Narayanbhaiwas precisely that a skilled performer straight out of India's oldHari Katha tradition. Using perfectly timed pauses and eloquentgestures to make his narration effective, he spoke extempore for heknew his script well.
Andwhy would he not? It was a story whose every detail had gone into hisextensive, four-volume biography of the Mahatma, Maru Jeevan Ej MariVani (My Life is My Message), published not too long ago.Narayanbhai, 89, sat ramrod straight for three hours every day, sixto nine.
Hisvoice, a little muffled to begin with, warmed up as he went along.His narration was carefully structured and punctuated every 20minutes or so with musical interludes, when a group of musicians,sitting to one side of the stage sang songs that he had written andcomposed specially for the katha. In the course of five days we heardmany stories.
Weheard of the mammoth crowd that greeted Gandhi at Ballard Pier on hisreturn from the Round Table Conference. It was perhaps the firsttime, as Narayanbhai pointed out, that a hero's welcome was beinggiven to one who had returned home empty-handed!
We heard of thebelief Gandhi arrived at in his later years, that intermarriagebetween the so-called high and low castes was the only way to destroycaste divisions in our society.
Onceconvinced of this, he refused to attend intra-caste marriages. Gandhidid not relent even in Narayanbhai's case. However, a postcard withhis blessings was the first to reach him on the day of his wedding.
Hedefined fearlessness as not fearing anybody and not being the causeof fear in anybody. He expected fearlessness of himself even in theface of bullets, which had become a distinct threat after severalattempts on his life had been made before the final one thatsucceeded.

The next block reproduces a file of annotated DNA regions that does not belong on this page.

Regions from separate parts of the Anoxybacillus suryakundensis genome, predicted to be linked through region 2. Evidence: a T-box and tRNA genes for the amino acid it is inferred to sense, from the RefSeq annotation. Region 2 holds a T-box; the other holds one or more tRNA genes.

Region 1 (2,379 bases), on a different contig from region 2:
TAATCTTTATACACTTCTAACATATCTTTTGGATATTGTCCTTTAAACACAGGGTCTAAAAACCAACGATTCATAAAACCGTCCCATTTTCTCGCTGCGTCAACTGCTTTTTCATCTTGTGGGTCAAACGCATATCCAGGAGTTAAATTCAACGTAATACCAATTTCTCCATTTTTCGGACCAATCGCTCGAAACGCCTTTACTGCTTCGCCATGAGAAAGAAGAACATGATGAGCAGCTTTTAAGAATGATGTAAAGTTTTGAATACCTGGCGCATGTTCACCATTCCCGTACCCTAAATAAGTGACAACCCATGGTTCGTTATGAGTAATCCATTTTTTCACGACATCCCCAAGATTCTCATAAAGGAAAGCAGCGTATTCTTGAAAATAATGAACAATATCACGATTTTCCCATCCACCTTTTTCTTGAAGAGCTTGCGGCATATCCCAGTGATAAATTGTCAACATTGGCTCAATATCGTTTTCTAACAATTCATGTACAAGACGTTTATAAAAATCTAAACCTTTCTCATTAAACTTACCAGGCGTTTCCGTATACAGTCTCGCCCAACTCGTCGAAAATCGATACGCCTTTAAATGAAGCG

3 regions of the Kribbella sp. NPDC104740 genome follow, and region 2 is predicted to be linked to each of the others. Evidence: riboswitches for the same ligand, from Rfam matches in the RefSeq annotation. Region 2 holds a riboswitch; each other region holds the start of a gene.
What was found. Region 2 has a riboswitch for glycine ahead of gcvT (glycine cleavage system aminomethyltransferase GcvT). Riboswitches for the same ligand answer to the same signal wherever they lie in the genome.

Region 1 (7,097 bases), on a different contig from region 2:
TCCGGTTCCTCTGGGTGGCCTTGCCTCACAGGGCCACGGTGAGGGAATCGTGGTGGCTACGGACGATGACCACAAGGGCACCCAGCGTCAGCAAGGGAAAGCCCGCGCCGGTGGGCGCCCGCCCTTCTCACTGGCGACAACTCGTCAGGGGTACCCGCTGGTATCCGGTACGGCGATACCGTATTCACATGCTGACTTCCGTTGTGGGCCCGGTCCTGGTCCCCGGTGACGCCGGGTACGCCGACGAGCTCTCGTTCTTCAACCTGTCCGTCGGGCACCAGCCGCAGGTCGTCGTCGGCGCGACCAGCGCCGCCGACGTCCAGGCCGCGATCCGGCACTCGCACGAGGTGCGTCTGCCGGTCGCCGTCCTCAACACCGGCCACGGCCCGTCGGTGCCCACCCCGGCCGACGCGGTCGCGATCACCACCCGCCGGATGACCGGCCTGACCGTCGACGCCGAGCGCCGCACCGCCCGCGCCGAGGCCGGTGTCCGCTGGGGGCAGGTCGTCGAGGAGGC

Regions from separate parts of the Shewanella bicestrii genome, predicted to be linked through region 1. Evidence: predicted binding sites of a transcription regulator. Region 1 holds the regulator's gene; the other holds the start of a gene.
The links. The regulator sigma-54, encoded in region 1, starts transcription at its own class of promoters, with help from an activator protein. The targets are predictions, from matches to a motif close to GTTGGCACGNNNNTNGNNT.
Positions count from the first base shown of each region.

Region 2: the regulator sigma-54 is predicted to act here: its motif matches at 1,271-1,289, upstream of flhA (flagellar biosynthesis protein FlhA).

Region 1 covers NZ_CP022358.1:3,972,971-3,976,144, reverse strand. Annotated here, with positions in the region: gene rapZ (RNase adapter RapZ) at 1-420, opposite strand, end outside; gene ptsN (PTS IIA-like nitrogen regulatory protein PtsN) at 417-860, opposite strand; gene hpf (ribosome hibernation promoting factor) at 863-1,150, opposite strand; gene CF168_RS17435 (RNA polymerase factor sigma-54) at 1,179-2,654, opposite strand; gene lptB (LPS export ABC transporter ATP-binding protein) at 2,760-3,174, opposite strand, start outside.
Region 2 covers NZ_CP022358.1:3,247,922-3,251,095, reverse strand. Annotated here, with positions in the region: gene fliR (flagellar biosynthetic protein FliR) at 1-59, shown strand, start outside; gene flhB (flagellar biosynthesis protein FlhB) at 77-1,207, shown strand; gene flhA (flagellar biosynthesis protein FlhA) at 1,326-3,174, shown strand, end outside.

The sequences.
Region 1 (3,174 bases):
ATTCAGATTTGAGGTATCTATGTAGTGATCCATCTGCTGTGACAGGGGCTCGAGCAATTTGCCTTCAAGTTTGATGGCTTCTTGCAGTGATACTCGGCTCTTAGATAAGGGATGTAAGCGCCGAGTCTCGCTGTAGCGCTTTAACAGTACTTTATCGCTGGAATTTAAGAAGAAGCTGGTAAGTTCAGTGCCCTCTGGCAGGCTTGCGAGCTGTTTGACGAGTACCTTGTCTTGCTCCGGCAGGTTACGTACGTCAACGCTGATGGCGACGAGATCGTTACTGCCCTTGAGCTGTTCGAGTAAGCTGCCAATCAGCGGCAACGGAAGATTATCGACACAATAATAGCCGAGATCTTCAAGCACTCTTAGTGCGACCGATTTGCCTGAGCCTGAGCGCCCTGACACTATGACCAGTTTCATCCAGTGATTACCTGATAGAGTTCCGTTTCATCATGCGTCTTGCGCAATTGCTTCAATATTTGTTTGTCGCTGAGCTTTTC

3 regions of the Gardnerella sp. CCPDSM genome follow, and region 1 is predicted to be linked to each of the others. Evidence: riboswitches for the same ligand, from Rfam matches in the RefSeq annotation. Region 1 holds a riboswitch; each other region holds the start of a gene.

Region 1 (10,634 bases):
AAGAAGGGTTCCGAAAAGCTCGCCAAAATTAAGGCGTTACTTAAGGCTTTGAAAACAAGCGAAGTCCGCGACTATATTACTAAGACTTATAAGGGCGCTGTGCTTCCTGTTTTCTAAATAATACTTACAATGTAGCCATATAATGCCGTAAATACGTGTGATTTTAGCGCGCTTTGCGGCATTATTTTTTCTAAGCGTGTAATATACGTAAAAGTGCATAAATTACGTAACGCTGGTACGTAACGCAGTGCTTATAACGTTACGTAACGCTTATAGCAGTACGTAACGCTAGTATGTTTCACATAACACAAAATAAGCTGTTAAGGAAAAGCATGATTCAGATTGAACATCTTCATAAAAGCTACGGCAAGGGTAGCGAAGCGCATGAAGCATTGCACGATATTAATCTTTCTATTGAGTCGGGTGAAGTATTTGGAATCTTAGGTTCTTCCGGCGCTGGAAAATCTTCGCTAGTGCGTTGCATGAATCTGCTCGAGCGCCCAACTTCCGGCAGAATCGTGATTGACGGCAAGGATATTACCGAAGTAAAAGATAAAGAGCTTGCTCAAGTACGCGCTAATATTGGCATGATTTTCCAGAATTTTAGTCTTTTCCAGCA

Ifsomeone fires bullets at me and I die without a groan and with God'sname on my lips, he said, only then should you say here was a realMahatma.
WhenNathuram Godse pumped three bullets into his chest, he sighed, HeyRam and became a Mahatma by his own definition. When violence eruptedin 2002 on the very soil of Gandhi's Gujarat, Narayanbhai decidedthat the only way to counter its senseless ness was throughconstructive action.
Hestarted narrating his Gandhi Katha in 2004, pledging to complete 108,which he did in January this year. Fortunately for Mumbai, he agreedto extend his pledge to hold his 109th katha here at the invitationof the Bombay Sarvodaya Mandal and Mahatma Gandhi Seva Mandir.
Itended on Sunday, 6th October, with Gandhi's assassination at thehands of a fascist, filling us once again with the shock and sorrowwe had felt then. For five days Narayanbhai spoke of a vision ofIndia that has confronted that other vision which has persisted fromhis time up to ours the vision of a strong India, which translates asaggressive India.
It'smost prominent voice, and the flavour of today, expresses itself inflamboyantly macho language that has produced frenzied excitement inmany. In the midst of its self-obsessed din, it was healing to returnto a man who propagated, not a cult of himself, but a cult ofhumanity.
Gandhi'scry, Let geography be divided, not hearts, and has reverberatedaround the world each time people have grown war-weary. Make love,not war said the hippies and peaceniks of the ?60s opposed to theVietnam war.
Nearerhome, Aung San Suu Kyi won her battle against her country's militaryregime non-violently, proving once again that moral strength was morepowerful than muscular strength. This was the truth thatNarayanbhai's five-day Gandhi Katha underlined.